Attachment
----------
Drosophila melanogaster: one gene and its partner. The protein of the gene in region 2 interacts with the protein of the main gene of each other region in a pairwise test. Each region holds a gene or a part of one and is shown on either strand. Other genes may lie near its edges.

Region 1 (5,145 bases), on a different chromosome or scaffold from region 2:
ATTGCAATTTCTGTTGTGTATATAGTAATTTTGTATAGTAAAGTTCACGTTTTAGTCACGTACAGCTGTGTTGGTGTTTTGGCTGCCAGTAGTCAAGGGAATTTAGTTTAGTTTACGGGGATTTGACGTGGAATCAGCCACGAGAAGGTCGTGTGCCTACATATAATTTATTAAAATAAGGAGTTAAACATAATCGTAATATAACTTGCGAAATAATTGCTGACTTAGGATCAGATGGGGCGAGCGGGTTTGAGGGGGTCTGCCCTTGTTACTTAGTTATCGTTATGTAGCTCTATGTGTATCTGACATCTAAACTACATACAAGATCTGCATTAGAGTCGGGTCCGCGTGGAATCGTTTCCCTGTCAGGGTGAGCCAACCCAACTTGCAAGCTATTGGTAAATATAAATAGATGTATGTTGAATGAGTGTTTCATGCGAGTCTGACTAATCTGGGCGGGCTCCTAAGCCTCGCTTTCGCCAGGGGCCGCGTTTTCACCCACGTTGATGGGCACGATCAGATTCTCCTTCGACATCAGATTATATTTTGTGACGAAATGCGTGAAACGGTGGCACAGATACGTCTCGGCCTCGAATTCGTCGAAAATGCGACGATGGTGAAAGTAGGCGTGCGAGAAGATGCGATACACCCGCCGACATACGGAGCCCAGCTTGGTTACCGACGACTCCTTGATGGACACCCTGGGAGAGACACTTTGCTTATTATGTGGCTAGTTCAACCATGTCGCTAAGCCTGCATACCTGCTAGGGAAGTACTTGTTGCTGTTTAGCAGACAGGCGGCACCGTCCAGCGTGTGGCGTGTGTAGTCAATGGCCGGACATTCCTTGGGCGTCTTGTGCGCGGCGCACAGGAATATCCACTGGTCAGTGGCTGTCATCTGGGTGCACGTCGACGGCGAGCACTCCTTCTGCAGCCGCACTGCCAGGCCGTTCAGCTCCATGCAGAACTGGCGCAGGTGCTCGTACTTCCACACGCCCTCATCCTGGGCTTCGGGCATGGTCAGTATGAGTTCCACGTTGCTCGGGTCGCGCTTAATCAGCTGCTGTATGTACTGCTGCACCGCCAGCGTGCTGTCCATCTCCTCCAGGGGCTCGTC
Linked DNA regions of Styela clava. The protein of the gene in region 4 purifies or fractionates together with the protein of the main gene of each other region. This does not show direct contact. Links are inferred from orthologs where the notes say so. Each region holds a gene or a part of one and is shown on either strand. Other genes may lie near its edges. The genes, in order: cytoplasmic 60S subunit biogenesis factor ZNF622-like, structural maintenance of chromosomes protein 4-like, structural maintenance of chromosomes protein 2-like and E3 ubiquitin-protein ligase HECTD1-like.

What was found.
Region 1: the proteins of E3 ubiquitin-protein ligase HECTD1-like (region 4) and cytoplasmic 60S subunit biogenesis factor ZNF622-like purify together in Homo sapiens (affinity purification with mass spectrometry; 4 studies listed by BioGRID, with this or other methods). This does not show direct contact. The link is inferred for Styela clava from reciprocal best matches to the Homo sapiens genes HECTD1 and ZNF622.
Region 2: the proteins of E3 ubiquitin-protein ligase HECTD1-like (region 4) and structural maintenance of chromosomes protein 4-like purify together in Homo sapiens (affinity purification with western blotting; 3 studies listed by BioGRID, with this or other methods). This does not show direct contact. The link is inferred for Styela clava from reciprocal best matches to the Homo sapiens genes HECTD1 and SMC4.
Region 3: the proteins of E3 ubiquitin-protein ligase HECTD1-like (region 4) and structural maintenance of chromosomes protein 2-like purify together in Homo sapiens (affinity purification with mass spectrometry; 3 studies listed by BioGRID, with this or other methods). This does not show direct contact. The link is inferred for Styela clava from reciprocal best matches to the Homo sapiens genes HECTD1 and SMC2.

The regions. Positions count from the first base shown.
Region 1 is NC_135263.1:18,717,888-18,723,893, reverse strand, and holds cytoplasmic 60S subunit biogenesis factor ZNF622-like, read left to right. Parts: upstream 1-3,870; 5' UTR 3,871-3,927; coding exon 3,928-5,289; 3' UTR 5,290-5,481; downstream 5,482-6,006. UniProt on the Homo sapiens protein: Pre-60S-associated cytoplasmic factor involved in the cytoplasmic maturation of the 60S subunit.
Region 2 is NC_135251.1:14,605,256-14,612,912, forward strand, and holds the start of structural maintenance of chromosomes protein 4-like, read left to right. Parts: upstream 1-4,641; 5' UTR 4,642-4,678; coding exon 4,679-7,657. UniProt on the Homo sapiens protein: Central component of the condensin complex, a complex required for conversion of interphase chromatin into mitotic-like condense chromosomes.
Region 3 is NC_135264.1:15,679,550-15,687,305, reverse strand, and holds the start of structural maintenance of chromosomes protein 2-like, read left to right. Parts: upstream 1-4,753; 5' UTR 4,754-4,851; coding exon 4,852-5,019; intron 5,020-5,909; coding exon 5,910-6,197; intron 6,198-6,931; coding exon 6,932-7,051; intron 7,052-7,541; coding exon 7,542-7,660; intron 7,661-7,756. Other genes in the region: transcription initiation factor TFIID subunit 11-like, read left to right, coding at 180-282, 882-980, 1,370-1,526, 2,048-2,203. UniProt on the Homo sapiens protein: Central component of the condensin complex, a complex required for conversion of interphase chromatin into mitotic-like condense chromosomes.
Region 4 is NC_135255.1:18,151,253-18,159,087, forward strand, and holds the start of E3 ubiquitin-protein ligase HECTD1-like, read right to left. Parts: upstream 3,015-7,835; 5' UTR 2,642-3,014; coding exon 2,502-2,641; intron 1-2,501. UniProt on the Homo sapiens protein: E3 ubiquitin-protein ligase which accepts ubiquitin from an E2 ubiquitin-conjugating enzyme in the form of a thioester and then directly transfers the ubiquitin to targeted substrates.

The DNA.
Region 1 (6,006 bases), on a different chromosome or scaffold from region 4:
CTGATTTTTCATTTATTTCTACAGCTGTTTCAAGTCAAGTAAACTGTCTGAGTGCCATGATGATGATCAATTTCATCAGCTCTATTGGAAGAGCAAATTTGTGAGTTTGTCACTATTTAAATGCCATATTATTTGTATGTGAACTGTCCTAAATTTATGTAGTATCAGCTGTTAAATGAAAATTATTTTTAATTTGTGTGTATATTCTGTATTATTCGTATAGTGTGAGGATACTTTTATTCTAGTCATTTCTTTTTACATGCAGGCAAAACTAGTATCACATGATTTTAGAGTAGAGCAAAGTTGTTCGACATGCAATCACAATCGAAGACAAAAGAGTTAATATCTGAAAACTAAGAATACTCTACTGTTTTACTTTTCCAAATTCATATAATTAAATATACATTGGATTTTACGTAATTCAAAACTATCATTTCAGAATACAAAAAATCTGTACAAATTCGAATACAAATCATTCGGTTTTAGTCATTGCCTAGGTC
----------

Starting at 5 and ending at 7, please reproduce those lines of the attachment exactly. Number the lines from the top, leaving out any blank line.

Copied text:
What was found.
Region 1: the proteins of E3 ubiquitin-protein ligase HECTD1-like (region 4) and cytoplasmic 60S subunit biogenesis factor ZNF622-like purify together in Homo sapiens (affinity purification with mass spectrometry; 4 studies listed by BioGRID, with this or other methods). This does not show direct contact. The link is inferred for Styela clava from reciprocal best matches to the Homo sapiens genes HECTD1 and ZNF622.
Region 2: the proteins of E3 ubiquitin-protein ligase HECTD1-like (region 4) and structural maintenance of chromosomes protein 4-like purify together in Homo sapiens (affinity purification with western blotting; 3 studies listed by BioGRID, with this or other methods). This does not show direct contact. The link is inferred for Styela clava from reciprocal best matches to the Homo sapiens genes HECTD1 and SMC4.